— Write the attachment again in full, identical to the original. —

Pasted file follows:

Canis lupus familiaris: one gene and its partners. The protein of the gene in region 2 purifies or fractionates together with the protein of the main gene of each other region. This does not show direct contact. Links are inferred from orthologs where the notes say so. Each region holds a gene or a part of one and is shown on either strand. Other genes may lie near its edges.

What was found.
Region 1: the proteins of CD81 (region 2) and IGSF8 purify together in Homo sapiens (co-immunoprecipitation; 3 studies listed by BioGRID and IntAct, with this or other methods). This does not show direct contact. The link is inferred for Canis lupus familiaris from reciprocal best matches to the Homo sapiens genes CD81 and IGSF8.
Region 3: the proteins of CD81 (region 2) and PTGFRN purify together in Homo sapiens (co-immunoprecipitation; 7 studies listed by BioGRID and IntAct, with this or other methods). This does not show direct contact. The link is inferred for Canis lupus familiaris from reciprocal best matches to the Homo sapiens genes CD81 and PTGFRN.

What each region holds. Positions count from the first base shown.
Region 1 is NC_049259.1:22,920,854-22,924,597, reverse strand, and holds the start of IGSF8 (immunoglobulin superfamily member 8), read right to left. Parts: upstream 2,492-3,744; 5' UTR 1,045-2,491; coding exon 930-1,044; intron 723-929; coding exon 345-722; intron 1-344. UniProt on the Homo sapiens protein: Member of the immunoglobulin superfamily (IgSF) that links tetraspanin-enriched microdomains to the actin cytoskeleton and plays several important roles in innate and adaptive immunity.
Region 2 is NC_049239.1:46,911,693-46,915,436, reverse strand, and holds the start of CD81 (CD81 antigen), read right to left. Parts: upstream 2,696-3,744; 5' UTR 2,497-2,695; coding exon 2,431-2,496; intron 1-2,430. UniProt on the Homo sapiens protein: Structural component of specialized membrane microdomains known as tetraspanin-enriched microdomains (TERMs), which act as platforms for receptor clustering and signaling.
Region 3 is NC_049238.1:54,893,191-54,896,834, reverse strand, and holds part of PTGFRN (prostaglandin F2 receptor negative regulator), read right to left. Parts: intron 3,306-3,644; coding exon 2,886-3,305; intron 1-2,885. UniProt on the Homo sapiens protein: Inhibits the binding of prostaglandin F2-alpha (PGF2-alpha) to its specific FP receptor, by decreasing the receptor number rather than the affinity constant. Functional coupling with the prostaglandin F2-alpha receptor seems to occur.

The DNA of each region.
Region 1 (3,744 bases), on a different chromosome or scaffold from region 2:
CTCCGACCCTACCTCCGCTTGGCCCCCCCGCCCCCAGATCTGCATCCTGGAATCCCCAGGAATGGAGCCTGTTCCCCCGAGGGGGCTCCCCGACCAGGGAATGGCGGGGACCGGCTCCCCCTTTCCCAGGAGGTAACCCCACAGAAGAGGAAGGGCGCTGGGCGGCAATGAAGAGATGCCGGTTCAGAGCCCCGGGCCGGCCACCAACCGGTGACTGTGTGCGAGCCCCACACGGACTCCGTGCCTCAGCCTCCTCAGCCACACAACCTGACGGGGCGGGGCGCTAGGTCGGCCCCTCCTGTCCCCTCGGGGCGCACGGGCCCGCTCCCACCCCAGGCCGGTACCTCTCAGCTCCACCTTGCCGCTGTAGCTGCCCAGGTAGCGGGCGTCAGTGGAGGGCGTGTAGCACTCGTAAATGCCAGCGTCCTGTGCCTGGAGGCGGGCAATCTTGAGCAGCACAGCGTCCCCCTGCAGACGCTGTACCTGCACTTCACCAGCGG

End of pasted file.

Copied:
Canis lupus familiaris: one gene and its partners. The protein of the gene in region 2 purifies or fractionates together with the protein of the main gene of each other region. This does not show direct contact. Links are inferred from orthologs where the notes say so. Each region holds a gene or a part of one and is shown on either strand. Other genes may lie near its edges.

What was found.
Region 1: the proteins of CD81 (region 2) and IGSF8 purify together in Homo sapiens (co-immunoprecipitation; 3 studies listed by BioGRID and IntAct, with this or other methods). This does not show direct contact. The link is inferred for Canis lupus familiaris from reciprocal best matches to the Homo sapiens genes CD81 and IGSF8.
Region 3: the proteins of CD81 (region 2) and PTGFRN purify together in Homo sapiens (co-immunoprecipitation; 7 studies listed by BioGRID and IntAct, with this or other methods). This does not show direct contact. The link is inferred for Canis lupus familiaris from reciprocal best matches to the Homo sapiens genes CD81 and PTGFRN.

What each region holds. Positions count from the first base shown.
Region 1 is NC_049259.1:22,920,854-22,924,597, reverse strand, and holds the start of IGSF8 (immunoglobulin superfamily member 8), read right to left. Parts: upstream 2,492-3,744; 5' UTR 1,045-2,491; coding exon 930-1,044; intron 723-929; coding exon 345-722; intron 1-344. UniProt on the Homo sapiens protein: Member of the immunoglobulin superfamily (IgSF) that links tetraspanin-enriched microdomains to the actin cytoskeleton and plays several important roles in innate and adaptive immunity.
Region 2 is NC_049239.1:46,911,693-46,915,436, reverse strand, and holds the start of CD81 (CD81 antigen), read right to left. Parts: upstream 2,696-3,744; 5' UTR 2,497-2,695; coding exon 2,431-2,496; intron 1-2,430. UniProt on the Homo sapiens protein: Structural component of specialized membrane microdomains known as tetraspanin-enriched microdomains (TERMs), which act as platforms for receptor clustering and signaling.
Region 3 is NC_049238.1:54,893,191-54,896,834, reverse strand, and holds part of PTGFRN (prostaglandin F2 receptor negative regulator), read right to left. Parts: intron 3,306-3,644; coding exon 2,886-3,305; intron 1-2,885. UniProt on the Homo sapiens protein: Inhibits the binding of prostaglandin F2-alpha (PGF2-alpha) to its specific FP receptor, by decreasing the receptor number rather than the affinity constant. Functional coupling with the prostaglandin F2-alpha receptor seems to occur.

The DNA of each region.
Region 1 (3,744 bases), on a different chromosome or scaffold from region 2:
CTCCGACCCTACCTCCGCTTGGCCCCCCCGCCCCCAGATCTGCATCCTGGAATCCCCAGGAATGGAGCCTGTTCCCCCGAGGGGGCTCCCCGACCAGGGAATGGCGGGGACCGGCTCCCCCTTTCCCAGGAGGTAACCCCACAGAAGAGGAAGGGCGCTGGGCGGCAATGAAGAGATGCCGGTTCAGAGCCCCGGGCCGGCCACCAACCGGTGACTGTGTGCGAGCCCCACACGGACTCCGTGCCTCAGCCTCCTCAGCCACACAACCTGACGGGGCGGGGCGCTAGGTCGGCCCCTCCTGTCCCCTCGGGGCGCACGGGCCCGCTCCCACCCCAGGCCGGTACCTCTCAGCTCCACCTTGCCGCTGTAGCTGCCCAGGTAGCGGGCGTCAGTGGAGGGCGTGTAGCACTCGTAAATGCCAGCGTCCTGTGCCTGGAGGCGGGCAATCTTGAGCAGCACAGCGTCCCCCTGCAGACGCTGTACCTGCACTTCACCAGCGG